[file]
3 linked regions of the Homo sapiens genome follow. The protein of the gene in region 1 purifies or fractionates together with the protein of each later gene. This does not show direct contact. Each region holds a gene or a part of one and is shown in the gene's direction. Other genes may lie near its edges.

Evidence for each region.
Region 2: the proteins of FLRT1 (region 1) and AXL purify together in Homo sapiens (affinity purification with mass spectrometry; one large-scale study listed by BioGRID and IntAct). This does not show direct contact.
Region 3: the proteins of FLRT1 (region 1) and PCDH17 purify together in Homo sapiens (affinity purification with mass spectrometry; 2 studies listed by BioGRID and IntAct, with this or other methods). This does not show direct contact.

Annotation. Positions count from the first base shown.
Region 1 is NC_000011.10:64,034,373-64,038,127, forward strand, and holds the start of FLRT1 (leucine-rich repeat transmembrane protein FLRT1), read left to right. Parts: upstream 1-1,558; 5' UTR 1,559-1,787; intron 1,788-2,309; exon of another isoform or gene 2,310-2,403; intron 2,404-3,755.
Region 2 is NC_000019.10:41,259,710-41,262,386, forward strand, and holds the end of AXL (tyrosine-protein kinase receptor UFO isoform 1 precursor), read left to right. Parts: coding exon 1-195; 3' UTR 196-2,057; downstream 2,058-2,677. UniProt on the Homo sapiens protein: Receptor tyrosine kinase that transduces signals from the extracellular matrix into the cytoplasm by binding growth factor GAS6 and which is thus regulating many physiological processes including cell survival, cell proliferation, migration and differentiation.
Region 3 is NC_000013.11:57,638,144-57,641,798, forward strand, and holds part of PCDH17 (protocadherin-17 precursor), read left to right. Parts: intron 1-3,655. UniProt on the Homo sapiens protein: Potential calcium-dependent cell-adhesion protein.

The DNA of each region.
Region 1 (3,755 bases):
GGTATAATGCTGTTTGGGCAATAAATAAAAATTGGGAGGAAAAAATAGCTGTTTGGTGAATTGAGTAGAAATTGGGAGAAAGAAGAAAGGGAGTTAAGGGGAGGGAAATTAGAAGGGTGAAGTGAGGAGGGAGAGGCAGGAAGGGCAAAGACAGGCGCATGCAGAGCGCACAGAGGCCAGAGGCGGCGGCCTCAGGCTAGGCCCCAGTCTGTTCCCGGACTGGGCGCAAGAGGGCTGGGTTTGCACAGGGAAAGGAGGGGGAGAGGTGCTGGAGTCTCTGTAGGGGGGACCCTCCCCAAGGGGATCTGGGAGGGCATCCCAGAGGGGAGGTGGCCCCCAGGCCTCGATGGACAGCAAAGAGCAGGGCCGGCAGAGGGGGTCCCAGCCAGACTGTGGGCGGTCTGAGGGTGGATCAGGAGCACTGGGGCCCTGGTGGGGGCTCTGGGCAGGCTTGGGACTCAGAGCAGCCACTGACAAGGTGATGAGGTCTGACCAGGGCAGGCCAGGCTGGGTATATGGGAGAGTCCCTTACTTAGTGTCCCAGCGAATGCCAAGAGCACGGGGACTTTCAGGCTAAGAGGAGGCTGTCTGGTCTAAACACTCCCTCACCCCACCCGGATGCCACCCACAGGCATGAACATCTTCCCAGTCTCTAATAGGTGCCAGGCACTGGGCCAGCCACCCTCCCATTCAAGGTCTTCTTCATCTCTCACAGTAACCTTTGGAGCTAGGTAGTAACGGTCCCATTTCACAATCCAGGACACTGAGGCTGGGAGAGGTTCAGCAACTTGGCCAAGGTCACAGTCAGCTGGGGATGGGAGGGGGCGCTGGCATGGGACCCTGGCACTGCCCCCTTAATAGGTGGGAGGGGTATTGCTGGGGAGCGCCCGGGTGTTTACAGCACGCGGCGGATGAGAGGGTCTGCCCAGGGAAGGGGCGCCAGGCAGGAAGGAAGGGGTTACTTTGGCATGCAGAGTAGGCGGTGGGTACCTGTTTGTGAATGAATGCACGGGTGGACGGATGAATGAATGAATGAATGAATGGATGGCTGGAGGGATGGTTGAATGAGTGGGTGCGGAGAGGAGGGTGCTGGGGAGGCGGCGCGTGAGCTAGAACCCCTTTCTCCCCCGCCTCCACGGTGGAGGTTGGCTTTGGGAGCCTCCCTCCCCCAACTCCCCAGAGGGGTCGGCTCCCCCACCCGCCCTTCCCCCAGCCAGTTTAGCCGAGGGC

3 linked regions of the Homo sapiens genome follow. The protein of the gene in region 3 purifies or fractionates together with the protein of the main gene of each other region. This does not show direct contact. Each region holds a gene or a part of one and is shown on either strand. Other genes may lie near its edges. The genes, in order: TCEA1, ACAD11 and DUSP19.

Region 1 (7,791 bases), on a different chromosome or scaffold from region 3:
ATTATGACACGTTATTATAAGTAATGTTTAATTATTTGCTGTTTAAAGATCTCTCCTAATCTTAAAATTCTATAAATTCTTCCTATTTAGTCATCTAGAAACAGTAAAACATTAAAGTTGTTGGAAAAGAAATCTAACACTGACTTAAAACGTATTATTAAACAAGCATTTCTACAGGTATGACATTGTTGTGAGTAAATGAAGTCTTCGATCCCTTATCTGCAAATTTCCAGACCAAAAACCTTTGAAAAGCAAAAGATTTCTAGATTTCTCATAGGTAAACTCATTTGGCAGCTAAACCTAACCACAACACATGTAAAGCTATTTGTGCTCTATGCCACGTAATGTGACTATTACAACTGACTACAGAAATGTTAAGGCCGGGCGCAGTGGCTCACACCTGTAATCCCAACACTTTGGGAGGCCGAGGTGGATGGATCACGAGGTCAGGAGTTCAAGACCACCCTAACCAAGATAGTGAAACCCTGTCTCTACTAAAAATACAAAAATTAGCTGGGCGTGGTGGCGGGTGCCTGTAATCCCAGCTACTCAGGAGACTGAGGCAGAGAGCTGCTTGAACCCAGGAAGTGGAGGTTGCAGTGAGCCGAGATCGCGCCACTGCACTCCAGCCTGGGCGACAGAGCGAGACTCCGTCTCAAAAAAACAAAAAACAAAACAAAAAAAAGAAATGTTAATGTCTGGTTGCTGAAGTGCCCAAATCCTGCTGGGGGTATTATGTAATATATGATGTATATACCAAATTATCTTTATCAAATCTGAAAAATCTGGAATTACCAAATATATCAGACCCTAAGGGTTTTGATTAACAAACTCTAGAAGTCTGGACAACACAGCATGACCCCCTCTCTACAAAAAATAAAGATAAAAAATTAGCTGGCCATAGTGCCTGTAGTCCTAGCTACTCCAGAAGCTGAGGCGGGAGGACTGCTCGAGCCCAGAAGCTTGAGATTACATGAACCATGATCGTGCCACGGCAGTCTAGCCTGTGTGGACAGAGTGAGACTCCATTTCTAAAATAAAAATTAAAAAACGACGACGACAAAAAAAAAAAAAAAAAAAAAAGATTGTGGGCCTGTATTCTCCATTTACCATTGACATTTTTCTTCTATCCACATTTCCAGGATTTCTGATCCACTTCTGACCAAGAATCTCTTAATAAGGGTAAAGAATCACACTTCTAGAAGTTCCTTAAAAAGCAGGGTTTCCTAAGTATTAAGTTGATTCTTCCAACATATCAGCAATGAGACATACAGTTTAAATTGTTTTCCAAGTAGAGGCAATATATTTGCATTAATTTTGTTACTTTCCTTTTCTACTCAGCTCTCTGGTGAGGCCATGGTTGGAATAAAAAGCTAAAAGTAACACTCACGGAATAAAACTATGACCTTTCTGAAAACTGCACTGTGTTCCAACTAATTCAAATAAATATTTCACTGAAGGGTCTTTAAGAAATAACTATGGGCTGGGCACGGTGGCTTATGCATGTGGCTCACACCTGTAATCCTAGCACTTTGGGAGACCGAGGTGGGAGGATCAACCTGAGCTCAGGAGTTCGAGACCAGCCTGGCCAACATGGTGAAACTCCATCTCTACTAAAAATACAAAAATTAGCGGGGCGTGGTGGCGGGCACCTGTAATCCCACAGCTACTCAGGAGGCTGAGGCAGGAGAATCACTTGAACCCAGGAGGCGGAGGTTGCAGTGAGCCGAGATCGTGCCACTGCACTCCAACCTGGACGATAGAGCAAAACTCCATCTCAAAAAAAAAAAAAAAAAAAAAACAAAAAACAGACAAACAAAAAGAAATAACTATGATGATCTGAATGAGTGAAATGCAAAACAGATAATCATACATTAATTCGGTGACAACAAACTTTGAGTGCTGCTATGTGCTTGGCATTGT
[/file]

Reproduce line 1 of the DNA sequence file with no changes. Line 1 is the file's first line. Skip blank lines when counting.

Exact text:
3 linked regions of the Homo sapiens genome follow. The protein of the gene in region 1 purifies or fractionates together with the protein of each later gene. This does not show direct contact. Each region holds a gene or a part of one and is shown in the gene's direction. Other genes may lie near its edges.